USA today wrote: “While there are insightful moments and surreal bits that pop up, it’s overall a bizarre – and at nearly three hour, bloated – film that attempts to honor its subject and leaves it to fall.”
The ChicagoTribune was also disillusioned: “Virtually all the scenes tend towards the same goal, at the same lugubrious and narcotic pace. Marilyn, defending herself against an actual or potential exploiter or aggressor.
Whereas The New York Times didn’t take any beating: “Considering all the indignities and horrors that Marilyn Monroe has endured for her 36 years…it’s a relief that she didn’t have to endure the vulgarities of Blondthe latest necrophiliac entertainment to exploit it.
Personally, I thought Blond provided a new perspective on a story that has been told countless times, letting the viewer consider society’s obsession with celebrity and the impact of such sexualized objectification on the individuals – almost entirely women – who fall in its path.
But, as Dominik has now discovered, he’s a brave filmmaker who dares to tinker with such a beloved historical icon, not to mention Monroe’s brilliance.
When the Bendigo Art Gallery held an exhibition on Monroe’s life in 2016, curators insisted that no material dealing with the many conspiracy theories about his death would appear. Although the gallery is not interested in this aspect of her story, it also turned out that many Monroe collectors would not lend objects to exhibitions that explore her disappearance.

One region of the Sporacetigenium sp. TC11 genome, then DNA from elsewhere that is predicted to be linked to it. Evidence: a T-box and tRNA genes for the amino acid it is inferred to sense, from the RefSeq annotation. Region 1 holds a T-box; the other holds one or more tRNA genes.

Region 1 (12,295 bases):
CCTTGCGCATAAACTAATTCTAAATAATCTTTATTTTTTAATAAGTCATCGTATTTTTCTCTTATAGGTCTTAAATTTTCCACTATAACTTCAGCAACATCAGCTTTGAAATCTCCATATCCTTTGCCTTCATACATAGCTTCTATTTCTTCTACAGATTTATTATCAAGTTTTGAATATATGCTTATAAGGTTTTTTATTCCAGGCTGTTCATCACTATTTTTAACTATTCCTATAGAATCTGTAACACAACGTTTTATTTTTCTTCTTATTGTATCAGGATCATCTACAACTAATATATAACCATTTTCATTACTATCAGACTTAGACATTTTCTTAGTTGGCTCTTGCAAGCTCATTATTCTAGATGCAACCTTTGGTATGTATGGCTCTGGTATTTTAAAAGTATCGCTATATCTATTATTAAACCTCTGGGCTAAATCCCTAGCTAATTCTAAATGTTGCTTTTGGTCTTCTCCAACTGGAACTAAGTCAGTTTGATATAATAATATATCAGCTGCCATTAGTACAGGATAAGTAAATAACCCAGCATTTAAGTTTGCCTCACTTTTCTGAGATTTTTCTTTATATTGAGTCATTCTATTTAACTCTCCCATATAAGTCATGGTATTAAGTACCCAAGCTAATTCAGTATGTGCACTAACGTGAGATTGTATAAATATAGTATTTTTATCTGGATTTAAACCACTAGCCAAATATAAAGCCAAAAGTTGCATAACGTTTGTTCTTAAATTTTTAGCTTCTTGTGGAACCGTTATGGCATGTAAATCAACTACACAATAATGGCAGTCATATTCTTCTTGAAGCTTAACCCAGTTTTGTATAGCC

Born in New Zealand, raised and trained in Australia, filmmaker Dominik is well known to local audiences and controversy, having directed the crime film Chopper (2000) before achieving international success.
In an interview with the British Film Institute Sight and sound magazine, the director talked about the detailed background work he did to adapt Joyce Carol Oates‘ 2000 novel also titled Blond.
“I did a lot of research. But in the end, it’s about the book. And adapting the book is really adapting the feelings that the book gave me.
Although her decision to film the scene of Monroe’s death in the room where she died sparked heated debate on social media, with some calling it “trauma porn.”
He was also criticized for ignoring Monroe’s accomplishments, such as becoming a vocal critic of the American anti-Communist Red Scare witch hunts during her marriage to playwright Arthur Miller. She joined Shelley Wintersa former roommate, at rallies protesting the violation of civil liberties.